• dbc / about 10 years ago / 1

        I've also seen portable electric BBQ grill heating elements used for heat source. That gives you maybe 12 x 16 inches.

  • J.R. / about 10 years ago / 3

    Awesome post! I can forsee some custom shaped ice trays in my future....

  • EvilTwin / about 10 years ago / 1

    Funny but true, a lot of what I looked up on vacuum forming online has been a 13 step process, 12 steps making the parts, step 13 is dressing up as a stormtrooper in most of these tutorials. Another thing I would like to add, any shapes you want to mold with the polymorph they sell here, line anything with aluminum foil to make shape, round square or anything else, the foil lets you use ANYTHING as a mold for that.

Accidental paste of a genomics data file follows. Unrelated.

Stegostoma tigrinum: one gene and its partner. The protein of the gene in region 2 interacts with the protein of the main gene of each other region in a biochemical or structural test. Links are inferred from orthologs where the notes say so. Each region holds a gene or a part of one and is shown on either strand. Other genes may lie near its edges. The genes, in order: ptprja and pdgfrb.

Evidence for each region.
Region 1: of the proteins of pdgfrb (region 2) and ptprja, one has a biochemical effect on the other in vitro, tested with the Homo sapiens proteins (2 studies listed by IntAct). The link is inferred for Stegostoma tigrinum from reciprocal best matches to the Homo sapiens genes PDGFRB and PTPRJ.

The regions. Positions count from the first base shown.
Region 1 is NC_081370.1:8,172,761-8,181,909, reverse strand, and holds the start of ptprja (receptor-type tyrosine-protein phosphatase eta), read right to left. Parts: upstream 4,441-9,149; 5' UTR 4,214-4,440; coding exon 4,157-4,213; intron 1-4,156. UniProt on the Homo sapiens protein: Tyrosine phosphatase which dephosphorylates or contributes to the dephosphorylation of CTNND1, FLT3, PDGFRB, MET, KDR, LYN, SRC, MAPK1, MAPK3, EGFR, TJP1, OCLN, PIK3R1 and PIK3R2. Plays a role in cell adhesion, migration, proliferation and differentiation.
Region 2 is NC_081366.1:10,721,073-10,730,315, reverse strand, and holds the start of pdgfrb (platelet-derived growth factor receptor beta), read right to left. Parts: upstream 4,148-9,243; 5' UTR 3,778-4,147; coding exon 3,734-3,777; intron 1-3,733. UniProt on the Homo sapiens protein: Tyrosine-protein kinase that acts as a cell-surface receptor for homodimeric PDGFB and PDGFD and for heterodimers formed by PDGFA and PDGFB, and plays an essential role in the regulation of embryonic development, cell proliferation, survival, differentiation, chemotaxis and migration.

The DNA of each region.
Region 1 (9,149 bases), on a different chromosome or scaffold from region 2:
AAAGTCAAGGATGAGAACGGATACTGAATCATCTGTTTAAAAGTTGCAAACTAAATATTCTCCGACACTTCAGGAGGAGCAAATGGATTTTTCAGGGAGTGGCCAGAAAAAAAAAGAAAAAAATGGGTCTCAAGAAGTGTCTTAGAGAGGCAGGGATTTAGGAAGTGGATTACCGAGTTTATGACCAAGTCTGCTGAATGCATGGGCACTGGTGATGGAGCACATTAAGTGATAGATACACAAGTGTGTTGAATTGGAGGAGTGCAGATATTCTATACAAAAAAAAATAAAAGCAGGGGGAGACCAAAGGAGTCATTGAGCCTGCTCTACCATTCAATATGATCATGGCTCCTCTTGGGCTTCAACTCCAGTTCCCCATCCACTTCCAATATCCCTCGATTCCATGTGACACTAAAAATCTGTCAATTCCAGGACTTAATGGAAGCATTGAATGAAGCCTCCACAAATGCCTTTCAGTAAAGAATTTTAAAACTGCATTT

• dgerton / about 10 years ago / 1

    Hey Nick, is that an Adam Savage bobblehead?!

    • It is, in fact, an Adam Savage bobblehead. Probably still available from the Mythbusters online store. I got it as a gift a couple years ago. He's one of those people I haven't yet met but would love to have a chat with.

  • Wylly / about 10 years ago / 1

    Good tip about the cheap plastic plates, didn't think about it :)

  • BB / about 10 years ago / 1

    Refreshing to see a demo video without so many edit cuts mid-sentence.

  • Isdale / about 10 years ago / 1

    Nice little VF rig. What sort of other materials can be used? For example can we REUSE the blister pack plastic from SparkFun Retail products? Similar stuff is also used by Costco and others. How about plastic bottles?

    • philfromseattle / about 10 years ago / 1